CTPA is enough
Some advocate for additional testing, such as leg ultrasound, even after negative CT pulmonary angiogram (CTPA) in patients with likely pretest probability of PE. This retrospective look at 2522 patients undergoing PE workup found that 845 had “likely” pretest probability based on simplified revised Geneva (dichotomized results as “PE likely” or “PE unlikely”) and there was a 30% prevalence of PE in this group; 314 were ruled out for PE with CTPA. All were followed for 3 months; 2 had venous thromboembolism (VTE), making the probability of VTE 0.6%. Technically only 1 had confirmed VTE; the other was “undetermined” after PE workup, but they counted it as PE. It’s hard to know if a CT-only approach would also be safe in high pretest probability patients, if the original Geneva score had been used.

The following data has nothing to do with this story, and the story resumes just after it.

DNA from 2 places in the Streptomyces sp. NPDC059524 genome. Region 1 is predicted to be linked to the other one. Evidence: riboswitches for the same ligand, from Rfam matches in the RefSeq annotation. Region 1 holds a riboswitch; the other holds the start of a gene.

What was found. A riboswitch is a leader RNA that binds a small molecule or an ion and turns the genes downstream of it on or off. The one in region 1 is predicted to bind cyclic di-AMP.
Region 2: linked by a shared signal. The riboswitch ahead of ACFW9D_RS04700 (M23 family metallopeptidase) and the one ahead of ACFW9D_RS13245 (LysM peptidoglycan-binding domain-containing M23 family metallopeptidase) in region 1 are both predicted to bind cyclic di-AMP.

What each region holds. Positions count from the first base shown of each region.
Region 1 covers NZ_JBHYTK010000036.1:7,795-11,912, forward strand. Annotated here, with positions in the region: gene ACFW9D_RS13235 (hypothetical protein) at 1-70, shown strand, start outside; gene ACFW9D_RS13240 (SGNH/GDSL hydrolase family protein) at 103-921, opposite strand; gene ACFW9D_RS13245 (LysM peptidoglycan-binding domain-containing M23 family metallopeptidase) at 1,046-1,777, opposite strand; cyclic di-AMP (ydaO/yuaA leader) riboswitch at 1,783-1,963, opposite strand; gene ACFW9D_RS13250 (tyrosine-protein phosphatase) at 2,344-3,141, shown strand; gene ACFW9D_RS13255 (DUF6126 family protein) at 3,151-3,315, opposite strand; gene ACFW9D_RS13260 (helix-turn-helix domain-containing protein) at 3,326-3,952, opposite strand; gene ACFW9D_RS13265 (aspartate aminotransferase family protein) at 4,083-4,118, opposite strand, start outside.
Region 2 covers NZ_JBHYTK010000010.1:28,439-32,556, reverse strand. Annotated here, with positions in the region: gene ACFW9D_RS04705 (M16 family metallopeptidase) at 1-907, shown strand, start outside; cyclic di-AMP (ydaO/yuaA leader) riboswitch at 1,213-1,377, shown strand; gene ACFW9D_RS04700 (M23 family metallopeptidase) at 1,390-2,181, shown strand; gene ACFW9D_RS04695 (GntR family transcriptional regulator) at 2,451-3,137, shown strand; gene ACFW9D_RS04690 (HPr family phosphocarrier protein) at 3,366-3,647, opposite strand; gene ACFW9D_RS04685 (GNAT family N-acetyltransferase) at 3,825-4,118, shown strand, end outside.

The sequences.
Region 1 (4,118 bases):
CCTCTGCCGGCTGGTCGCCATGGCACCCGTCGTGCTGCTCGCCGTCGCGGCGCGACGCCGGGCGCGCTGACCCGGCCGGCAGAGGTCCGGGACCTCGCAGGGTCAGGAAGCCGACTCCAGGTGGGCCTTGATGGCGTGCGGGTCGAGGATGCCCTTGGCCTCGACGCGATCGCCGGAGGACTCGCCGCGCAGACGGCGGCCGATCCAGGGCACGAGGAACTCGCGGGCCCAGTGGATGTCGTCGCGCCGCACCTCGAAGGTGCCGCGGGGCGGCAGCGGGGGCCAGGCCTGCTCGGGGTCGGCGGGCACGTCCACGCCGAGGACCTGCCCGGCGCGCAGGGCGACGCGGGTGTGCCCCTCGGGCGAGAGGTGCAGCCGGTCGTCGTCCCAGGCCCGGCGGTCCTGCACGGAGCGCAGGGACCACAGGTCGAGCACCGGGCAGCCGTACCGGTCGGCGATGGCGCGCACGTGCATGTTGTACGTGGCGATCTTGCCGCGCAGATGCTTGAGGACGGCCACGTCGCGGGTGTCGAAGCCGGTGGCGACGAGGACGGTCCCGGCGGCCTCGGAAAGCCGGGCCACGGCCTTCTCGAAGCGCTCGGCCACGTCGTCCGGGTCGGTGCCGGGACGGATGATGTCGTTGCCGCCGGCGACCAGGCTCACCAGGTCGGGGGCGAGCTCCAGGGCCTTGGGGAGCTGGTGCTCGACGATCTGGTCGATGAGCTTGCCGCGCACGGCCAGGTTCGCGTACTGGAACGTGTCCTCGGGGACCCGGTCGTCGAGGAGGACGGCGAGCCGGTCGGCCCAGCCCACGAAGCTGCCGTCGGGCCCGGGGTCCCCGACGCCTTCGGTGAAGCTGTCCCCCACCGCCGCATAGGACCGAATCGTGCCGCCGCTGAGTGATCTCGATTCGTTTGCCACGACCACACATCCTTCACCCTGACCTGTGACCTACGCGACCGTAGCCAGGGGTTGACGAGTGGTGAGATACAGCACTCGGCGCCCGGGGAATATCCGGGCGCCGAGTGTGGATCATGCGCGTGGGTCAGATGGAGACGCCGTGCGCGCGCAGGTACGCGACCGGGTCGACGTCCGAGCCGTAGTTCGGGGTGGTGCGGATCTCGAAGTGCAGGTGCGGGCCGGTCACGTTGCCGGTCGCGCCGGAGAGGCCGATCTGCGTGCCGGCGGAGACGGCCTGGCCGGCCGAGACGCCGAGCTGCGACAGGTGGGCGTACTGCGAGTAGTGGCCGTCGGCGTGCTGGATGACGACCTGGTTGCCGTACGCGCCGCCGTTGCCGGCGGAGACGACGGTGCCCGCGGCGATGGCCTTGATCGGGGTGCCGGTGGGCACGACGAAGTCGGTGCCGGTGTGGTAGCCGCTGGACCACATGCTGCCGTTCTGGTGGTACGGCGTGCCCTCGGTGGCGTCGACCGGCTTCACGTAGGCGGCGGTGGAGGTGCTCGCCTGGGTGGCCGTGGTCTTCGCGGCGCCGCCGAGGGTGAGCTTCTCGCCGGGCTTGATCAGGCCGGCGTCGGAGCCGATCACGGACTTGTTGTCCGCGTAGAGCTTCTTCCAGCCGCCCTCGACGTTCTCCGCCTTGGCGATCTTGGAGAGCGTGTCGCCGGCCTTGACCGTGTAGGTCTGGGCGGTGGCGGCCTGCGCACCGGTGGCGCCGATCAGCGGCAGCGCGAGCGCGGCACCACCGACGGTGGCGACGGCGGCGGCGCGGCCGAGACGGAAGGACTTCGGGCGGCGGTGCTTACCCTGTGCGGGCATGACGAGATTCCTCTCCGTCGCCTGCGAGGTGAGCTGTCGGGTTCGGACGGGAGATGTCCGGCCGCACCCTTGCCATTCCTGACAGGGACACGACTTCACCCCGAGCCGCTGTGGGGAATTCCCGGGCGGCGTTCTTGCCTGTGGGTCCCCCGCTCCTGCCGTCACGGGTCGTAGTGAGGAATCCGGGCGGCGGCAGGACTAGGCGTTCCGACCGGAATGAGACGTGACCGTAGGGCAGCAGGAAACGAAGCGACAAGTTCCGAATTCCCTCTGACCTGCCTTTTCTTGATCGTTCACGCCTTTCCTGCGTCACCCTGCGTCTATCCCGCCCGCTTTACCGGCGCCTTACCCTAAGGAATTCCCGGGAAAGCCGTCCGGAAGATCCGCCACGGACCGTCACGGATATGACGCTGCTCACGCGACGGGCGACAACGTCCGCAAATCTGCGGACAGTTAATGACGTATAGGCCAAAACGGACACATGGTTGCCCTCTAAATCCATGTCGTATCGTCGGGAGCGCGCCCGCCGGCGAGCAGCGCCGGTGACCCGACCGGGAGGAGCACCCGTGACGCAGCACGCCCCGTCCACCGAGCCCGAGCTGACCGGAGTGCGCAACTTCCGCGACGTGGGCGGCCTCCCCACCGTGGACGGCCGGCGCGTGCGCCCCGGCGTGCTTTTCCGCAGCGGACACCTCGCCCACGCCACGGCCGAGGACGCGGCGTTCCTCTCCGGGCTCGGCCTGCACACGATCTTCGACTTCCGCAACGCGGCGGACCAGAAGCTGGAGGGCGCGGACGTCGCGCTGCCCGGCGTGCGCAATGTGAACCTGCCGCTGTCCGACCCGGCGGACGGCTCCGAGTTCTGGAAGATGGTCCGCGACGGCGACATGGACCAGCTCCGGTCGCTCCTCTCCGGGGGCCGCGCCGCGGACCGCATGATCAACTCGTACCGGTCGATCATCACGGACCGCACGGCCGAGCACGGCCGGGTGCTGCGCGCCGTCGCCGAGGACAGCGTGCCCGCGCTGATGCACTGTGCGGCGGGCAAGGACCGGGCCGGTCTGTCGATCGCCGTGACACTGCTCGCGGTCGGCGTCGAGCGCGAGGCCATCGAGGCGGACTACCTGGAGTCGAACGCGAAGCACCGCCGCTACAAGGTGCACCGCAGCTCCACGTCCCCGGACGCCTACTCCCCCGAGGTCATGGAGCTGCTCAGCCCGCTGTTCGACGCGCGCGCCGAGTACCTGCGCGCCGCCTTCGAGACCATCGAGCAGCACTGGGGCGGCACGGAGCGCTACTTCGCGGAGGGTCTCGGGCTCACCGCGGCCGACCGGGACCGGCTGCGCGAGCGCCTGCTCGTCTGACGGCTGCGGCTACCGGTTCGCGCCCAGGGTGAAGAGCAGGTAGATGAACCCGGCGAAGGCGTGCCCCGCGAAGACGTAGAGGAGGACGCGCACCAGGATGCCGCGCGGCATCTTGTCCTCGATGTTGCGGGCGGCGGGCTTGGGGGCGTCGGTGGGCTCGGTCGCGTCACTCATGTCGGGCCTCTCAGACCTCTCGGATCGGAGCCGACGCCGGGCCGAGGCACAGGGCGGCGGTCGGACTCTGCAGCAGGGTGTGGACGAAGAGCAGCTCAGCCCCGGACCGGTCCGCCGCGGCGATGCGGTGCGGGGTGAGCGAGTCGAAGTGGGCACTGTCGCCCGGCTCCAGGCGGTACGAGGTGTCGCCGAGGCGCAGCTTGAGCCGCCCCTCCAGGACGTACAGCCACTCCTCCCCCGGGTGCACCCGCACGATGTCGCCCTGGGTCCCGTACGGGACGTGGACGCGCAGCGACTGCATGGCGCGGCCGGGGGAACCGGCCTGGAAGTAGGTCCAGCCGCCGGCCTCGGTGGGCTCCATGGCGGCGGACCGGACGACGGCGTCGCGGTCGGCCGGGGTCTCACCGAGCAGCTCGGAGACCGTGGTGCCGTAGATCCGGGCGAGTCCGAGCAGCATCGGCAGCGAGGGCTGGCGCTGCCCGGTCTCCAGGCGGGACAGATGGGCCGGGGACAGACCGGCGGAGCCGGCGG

Patients with a “PE likely” pretest probability may be considered ruled out for PE after negative CTPA with no additional testing, assuming the same (or lower) prevalence of PE in your setting.
Safety of multidetector computed tomography pulmonary angiography to exclude pulmonary embolism in patients with a likely pretest clinical probability. J Thromb Haemost. 2017 Jun 2. doi: 10.1111/jth.13746. [Epub ahead of print]
Peer reviewed by Thomas Davis.